The risk of equine herpes [H&H VIP]

  • The equine herpes virus can strike mares without warning towards the end of their pregnancy, with devastating consequences. Emma Houghton MRCVS explains how precautionary measures can help protect both mare and foal

    Spring is the time of year when breeding mares are at highest risk of an equine herpes virus (EHV) abortion.

    Broodmares are in the last third of their pregnancy, with up to 95% of diagnosed EHV-1 (see below) abortions occurring at this stage. Breeding mares may not show any clinical signs before they abort. The infection can spread easily, so it is vital to be vigilant and, once one mare aborts, quickly alert those with others at risk, to avoid spread.

    The virus remains present within our horse population mainly due to “carriers” — horses that harbour the infection in an inactive form. Under stressful conditions the virus is reactivated within the carrier and can then be transmitted to other horses by direct and indirect contact.

    Transmission can be through nose-to-nose contact between horses, or via nasal secretions or items such as buckets, rugs or clothing. The virus can also be spread in the air by up to 50 metres. The aborted foetus, placenta and placenta fluids are also infectious, and must be carefully removed.

    Events that might cause stress include travelling, moving locations, changes in equine social groups, competitions or another illness. In late pregnant mares, stressors can cause shedding or transmission of the virus within the mare or to other mares, with the virus crossing the placenta to cause abortion.

    Respiratory signs of both EHV-1 and EHV-4 can vary, but usually involve a clear or purulent (consisting of or containing pus) nasal discharge, loss of appetite, depression, fever and occasional coughing. Neurological signs are identified by hindleg paralysis and recumbency. It’s often the case, however, that pregnant mares in the last eight to 11 months of pregnancy display no clinical signs.

    In addition, abortion “storms” can occur whereby the virus is unknowingly transmitted through groups of breeding mares and multiple abortions then result. Weak foals are occasionally born alive following infection of the mare. Unfortunately, in most cases, the foal will then develop fatal pneumonia in the first few days of life.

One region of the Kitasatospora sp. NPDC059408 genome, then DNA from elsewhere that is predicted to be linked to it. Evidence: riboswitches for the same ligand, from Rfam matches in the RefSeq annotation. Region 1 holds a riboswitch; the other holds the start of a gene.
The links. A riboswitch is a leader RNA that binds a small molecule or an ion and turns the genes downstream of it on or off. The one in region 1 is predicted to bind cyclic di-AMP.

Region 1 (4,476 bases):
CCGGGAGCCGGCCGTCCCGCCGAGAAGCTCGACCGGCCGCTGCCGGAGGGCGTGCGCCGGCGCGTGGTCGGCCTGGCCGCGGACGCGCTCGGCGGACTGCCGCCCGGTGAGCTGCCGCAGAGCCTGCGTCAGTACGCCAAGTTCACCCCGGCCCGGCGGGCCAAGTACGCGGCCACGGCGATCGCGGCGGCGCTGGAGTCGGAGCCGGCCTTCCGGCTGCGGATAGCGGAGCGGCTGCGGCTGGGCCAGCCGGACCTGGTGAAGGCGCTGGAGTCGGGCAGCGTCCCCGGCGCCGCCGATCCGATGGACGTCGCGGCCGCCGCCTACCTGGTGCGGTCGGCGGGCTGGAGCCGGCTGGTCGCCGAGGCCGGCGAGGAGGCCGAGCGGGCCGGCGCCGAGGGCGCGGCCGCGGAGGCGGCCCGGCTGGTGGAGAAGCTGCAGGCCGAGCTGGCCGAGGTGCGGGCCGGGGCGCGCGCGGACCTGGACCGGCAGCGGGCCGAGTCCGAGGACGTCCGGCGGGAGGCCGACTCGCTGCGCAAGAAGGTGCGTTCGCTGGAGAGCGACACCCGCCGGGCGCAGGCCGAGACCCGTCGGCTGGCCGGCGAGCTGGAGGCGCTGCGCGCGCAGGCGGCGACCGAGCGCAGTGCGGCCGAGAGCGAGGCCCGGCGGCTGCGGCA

Do vaccines work?

    Vaccines are available in the UK against EHV-1 and EHV-4. In breeding mares, vaccination is recommended at five, seven and nine months of pregnancy.

    Vaccination increases the level of immunity within the population against EHV, but, due to the nature of the virus with its inactive form among carriers, total protection is not possible.

    Although vaccination will not prevent individual animals aborting due to EHV infection, studies show that it may be beneficial in preventing abortion storms, in addition to reducing the severity and duration of the disease if it does occur.

    Additional prevention measures should be undertaken on stud farms, alongside vaccination.

    Broodmares should be managed in small groups with similar due dates, from early pregnancy. They should be kept at pasture as much as possible to avoid sharing the same airspace.

    Ideally, a mare should foal at home. If this is not an option, she should arrive at stud at least 28 days before her foal is due.

    A pregnant mare should not travel with other horses. Mares arriving from other studs, the sales or abroad should be isolated for at least two weeks and regarded as high risk to the residential mare population.

    What is EHV-1?

    Equine herpes virus is present within the horse population worldwide. There are two common types, EHV-1 and EHV-4. Of these, EHV-1 is more serious as it can cause respiratory disease in young horses, abortion in pregnant mares and neurological paralysis in horses of all ages. EHV-4 usually results in a lower grade of respiratory disease, but can still cause abortion and neurological paralysis.

    Several abortions were recorded in the UK last spring, and some this year too. Fortunately all were isolated events. Appropriate control measures were implemented, preventing the spread of the disease.

    Ref: H&H 30 April, 2014